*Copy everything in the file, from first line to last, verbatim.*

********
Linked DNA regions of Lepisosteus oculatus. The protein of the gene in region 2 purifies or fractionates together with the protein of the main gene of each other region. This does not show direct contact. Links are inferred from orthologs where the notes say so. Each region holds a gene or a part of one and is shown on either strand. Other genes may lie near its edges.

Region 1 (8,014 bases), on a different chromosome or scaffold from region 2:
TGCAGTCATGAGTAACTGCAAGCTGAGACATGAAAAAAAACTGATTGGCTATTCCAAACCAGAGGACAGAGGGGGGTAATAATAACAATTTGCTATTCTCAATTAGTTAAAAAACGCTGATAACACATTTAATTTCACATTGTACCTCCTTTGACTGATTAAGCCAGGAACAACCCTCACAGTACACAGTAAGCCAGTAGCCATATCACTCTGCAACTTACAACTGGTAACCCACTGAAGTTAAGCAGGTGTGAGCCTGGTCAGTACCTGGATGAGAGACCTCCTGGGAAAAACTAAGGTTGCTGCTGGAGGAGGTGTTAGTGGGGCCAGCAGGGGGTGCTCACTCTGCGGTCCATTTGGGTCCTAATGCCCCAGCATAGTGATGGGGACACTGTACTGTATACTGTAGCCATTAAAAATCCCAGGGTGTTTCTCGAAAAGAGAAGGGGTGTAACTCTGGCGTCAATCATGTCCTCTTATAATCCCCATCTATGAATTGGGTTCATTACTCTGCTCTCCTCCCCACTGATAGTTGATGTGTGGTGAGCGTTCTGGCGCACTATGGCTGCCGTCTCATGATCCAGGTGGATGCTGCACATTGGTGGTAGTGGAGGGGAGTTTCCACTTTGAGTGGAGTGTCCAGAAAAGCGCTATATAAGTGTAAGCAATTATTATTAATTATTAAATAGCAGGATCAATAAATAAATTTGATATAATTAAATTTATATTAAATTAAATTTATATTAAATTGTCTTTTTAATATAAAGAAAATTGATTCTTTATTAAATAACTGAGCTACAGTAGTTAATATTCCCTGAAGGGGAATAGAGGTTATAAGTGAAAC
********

Linked DNA regions of Lepisosteus oculatus. The protein of the gene in region 2 purifies or fractionates together with the protein of the main gene of each other region. This does not show direct contact. Links are inferred from orthologs where the notes say so. Each region holds a gene or a part of one and is shown on either strand. Other genes may lie near its edges.

Region 1 (8,014 bases), on a different chromosome or scaffold from region 2:
TGCAGTCATGAGTAACTGCAAGCTGAGACATGAAAAAAAACTGATTGGCTATTCCAAACCAGAGGACAGAGGGGGGTAATAATAACAATTTGCTATTCTCAATTAGTTAAAAAACGCTGATAACACATTTAATTTCACATTGTACCTCCTTTGACTGATTAAGCCAGGAACAACCCTCACAGTACACAGTAAGCCAGTAGCCATATCACTCTGCAACTTACAACTGGTAACCCACTGAAGTTAAGCAGGTGTGAGCCTGGTCAGTACCTGGATGAGAGACCTCCTGGGAAAAACTAAGGTTGCTGCTGGAGGAGGTGTTAGTGGGGCCAGCAGGGGGTGCTCACTCTGCGGTCCATTTGGGTCCTAATGCCCCAGCATAGTGATGGGGACACTGTACTGTATACTGTAGCCATTAAAAATCCCAGGGTGTTTCTCGAAAAGAGAAGGGGTGTAACTCTGGCGTCAATCATGTCCTCTTATAATCCCCATCTATGAATTGGGTTCATTACTCTGCTCTCCTCCCCACTGATAGTTGATGTGTGGTGAGCGTTCTGGCGCACTATGGCTGCCGTCTCATGATCCAGGTGGATGCTGCACATTGGTGGTAGTGGAGGGGAGTTTCCACTTTGAGTGGAGTGTCCAGAAAAGCGCTATATAAGTGTAAGCAATTATTATTAATTATTAAATAGCAGGATCAATAAATAAATTTGATATAATTAAATTTATATTAAATTAAATTTATATTAAATTGTCTTTTTAATATAAAGAAAATTGATTCTTTATTAAATAACTGAGCTACAGTAGTTAATATTCCCTGAAGGGGAATAGAGGTTATAAGTGAAAC